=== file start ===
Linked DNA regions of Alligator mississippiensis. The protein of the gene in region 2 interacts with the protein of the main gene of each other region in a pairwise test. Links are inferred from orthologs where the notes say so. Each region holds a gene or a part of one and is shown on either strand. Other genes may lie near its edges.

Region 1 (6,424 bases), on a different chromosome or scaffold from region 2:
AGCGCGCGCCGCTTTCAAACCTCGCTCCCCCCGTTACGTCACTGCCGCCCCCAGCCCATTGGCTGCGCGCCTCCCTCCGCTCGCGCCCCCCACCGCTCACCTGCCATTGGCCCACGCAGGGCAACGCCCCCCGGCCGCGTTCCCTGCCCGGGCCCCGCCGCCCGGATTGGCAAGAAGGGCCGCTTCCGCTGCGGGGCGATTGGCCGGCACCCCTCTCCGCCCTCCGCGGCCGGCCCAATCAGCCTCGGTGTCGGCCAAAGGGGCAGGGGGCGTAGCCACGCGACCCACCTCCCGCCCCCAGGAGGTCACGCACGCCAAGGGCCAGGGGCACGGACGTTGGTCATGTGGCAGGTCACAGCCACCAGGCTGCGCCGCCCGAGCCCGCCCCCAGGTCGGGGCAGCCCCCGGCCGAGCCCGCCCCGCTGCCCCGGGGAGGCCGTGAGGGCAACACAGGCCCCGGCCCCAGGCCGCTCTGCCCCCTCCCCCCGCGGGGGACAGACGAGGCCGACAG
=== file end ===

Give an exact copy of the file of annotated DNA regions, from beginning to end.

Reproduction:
Linked DNA regions of Alligator mississippiensis. The protein of the gene in region 2 interacts with the protein of the main gene of each other region in a pairwise test. Links are inferred from orthologs where the notes say so. Each region holds a gene or a part of one and is shown on either strand. Other genes may lie near its edges.

Region 1 (6,424 bases), on a different chromosome or scaffold from region 2:
AGCGCGCGCCGCTTTCAAACCTCGCTCCCCCCGTTACGTCACTGCCGCCCCCAGCCCATTGGCTGCGCGCCTCCCTCCGCTCGCGCCCCCCACCGCTCACCTGCCATTGGCCCACGCAGGGCAACGCCCCCCGGCCGCGTTCCCTGCCCGGGCCCCGCCGCCCGGATTGGCAAGAAGGGCCGCTTCCGCTGCGGGGCGATTGGCCGGCACCCCTCTCCGCCCTCCGCGGCCGGCCCAATCAGCCTCGGTGTCGGCCAAAGGGGCAGGGGGCGTAGCCACGCGACCCACCTCCCGCCCCCAGGAGGTCACGCACGCCAAGGGCCAGGGGCACGGACGTTGGTCATGTGGCAGGTCACAGCCACCAGGCTGCGCCGCCCGAGCCCGCCCCCAGGTCGGGGCAGCCCCCGGCCGAGCCCGCCCCGCTGCCCCGGGGAGGCCGTGAGGGCAACACAGGCCCCGGCCCCAGGCCGCTCTGCCCCCTCCCCCCGCGGGGGACAGACGAGGCCGACAG